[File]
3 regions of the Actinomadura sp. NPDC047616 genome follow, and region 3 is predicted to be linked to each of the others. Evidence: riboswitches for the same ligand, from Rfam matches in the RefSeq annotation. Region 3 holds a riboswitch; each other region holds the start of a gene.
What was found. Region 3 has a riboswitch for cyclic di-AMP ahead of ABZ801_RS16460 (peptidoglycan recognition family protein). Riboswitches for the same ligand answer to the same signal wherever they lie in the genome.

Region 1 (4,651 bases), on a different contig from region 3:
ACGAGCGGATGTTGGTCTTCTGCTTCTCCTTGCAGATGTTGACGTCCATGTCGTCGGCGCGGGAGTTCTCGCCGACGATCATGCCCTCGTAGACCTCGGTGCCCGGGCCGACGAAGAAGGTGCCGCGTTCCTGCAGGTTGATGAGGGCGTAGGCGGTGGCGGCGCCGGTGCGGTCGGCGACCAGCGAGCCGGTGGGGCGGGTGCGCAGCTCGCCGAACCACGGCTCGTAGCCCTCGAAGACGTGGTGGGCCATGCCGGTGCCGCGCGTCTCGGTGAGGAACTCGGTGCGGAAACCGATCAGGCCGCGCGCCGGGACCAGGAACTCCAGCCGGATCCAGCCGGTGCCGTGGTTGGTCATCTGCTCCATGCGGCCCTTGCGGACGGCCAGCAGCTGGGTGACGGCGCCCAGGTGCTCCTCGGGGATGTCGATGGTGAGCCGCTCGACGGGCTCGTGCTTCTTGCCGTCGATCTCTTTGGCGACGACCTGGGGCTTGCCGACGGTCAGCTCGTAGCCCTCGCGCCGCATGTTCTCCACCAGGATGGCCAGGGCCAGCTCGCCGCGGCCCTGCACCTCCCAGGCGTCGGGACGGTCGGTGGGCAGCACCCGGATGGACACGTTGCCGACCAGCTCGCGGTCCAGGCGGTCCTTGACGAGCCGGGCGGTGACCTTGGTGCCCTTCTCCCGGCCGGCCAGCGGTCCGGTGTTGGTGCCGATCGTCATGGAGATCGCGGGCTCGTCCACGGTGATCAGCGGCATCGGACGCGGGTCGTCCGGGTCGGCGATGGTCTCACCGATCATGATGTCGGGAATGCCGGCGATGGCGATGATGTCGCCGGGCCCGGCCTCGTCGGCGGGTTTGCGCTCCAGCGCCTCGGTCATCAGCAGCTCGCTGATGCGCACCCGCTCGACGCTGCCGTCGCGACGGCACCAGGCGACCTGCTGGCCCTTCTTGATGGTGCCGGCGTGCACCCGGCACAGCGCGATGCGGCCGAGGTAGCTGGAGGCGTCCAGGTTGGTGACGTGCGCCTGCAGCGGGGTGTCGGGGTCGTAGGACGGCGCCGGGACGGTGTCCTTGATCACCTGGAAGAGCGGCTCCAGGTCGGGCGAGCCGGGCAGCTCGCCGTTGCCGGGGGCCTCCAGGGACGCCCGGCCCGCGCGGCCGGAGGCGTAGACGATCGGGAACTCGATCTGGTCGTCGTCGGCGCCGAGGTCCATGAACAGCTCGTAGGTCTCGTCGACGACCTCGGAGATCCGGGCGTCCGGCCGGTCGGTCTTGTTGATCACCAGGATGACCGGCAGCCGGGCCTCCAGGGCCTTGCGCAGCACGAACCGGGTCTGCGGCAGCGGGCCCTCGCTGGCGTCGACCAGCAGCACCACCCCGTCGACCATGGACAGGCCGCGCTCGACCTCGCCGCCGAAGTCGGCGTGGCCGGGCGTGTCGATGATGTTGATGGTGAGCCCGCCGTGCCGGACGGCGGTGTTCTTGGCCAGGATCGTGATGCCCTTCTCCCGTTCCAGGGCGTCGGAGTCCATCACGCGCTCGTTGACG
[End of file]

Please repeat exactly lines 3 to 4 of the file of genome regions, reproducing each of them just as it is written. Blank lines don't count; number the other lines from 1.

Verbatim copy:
Region 1 (4,651 bases), on a different contig from region 3:
ACGAGCGGATGTTGGTCTTCTGCTTCTCCTTGCAGATGTTGACGTCCATGTCGTCGGCGCGGGAGTTCTCGCCGACGATCATGCCCTCGTAGACCTCGGTGCCCGGGCCGACGAAGAAGGTGCCGCGTTCCTGCAGGTTGATGAGGGCGTAGGCGGTGGCGGCGCCGGTGCGGTCGGCGACCAGCGAGCCGGTGGGGCGGGTGCGCAGCTCGCCGAACCACGGCTCGTAGCCCTCGAAGACGTGGTGGGCCATGCCGGTGCCGCGCGTCTCGGTGAGGAACTCGGTGCGGAAACCGATCAGGCCGCGCGCCGGGACCAGGAACTCCAGCCGGATCCAGCCGGTGCCGTGGTTGGTCATCTGCTCCATGCGGCCCTTGCGGACGGCCAGCAGCTGGGTGACGGCGCCCAGGTGCTCCTCGGGGATGTCGATGGTGAGCCGCTCGACGGGCTCGTGCTTCTTGCCGTCGATCTCTTTGGCGACGACCTGGGGCTTGCCGACGGTCAGCTCGTAGCCCTCGCGCCGCATGTTCTCCACCAGGATGGCCAGGGCCAGCTCGCCGCGGCCCTGCACCTCCCAGGCGTCGGGACGGTCGGTGGGCAGCACCCGGATGGACACGTTGCCGACCAGCTCGCGGTCCAGGCGGTCCTTGACGAGCCGGGCGGTGACCTTGGTGCCCTTCTCCCGGCCGGCCAGCGGTCCGGTGTTGGTGCCGATCGTCATGGAGATCGCGGGCTCGTCCACGGTGATCAGCGGCATCGGACGCGGGTCGTCCGGGTCGGCGATGGTCTCACCGATCATGATGTCGGGAATGCCGGCGATGGCGATGATGTCGCCGGGCCCGGCCTCGTCGGCGGGTTTGCGCTCCAGCGCCTCGGTCATCAGCAGCTCGCTGATGCGCACCCGCTCGACGCTGCCGTCGCGACGGCACCAGGCGACCTGCTGGCCCTTCTTGATGGTGCCGGCGTGCACCCGGCACAGCGCGATGCGGCCGAGGTAGCTGGAGGCGTCCAGGTTGGTGACGTGCGCCTGCAGCGGGGTGTCGGGGTCGTAGGACGGCGCCGGGACGGTGTCCTTGATCACCTGGAAGAGCGGCTCCAGGTCGGGCGAGCCGGGCAGCTCGCCGTTGCCGGGGGCCTCCAGGGACGCCCGGCCCGCGCGGCCGGAGGCGTAGACGATCGGGAACTCGATCTGGTCGTCGTCGGCGCCGAGGTCCATGAACAGCTCGTAGGTCTCGTCGACGACCTCGGAGATCCGGGCGTCCGGCCGGTCGGTCTTGTTGATCACCAGGATGACCGGCAGCCGGGCCTCCAGGGCCTTGCGCAGCACGAACCGGGTCTGCGGCAGCGGGCCCTCGCTGGCGTCGACCAGCAGCACCACCCCGTCGACCATGGACAGGCCGCGCTCGACCTCGCCGCCGAAGTCGGCGTGGCCGGGCGTGTCGATGATGTTGATGGTGAGCCCGCCGTGCCGGACGGCGGTGTTCTTGGCCAGGATCGTGATGCCCTTCTCCCGTTCCAGGGCGTCGGAGTCCATCACGCGCTCGTTGACG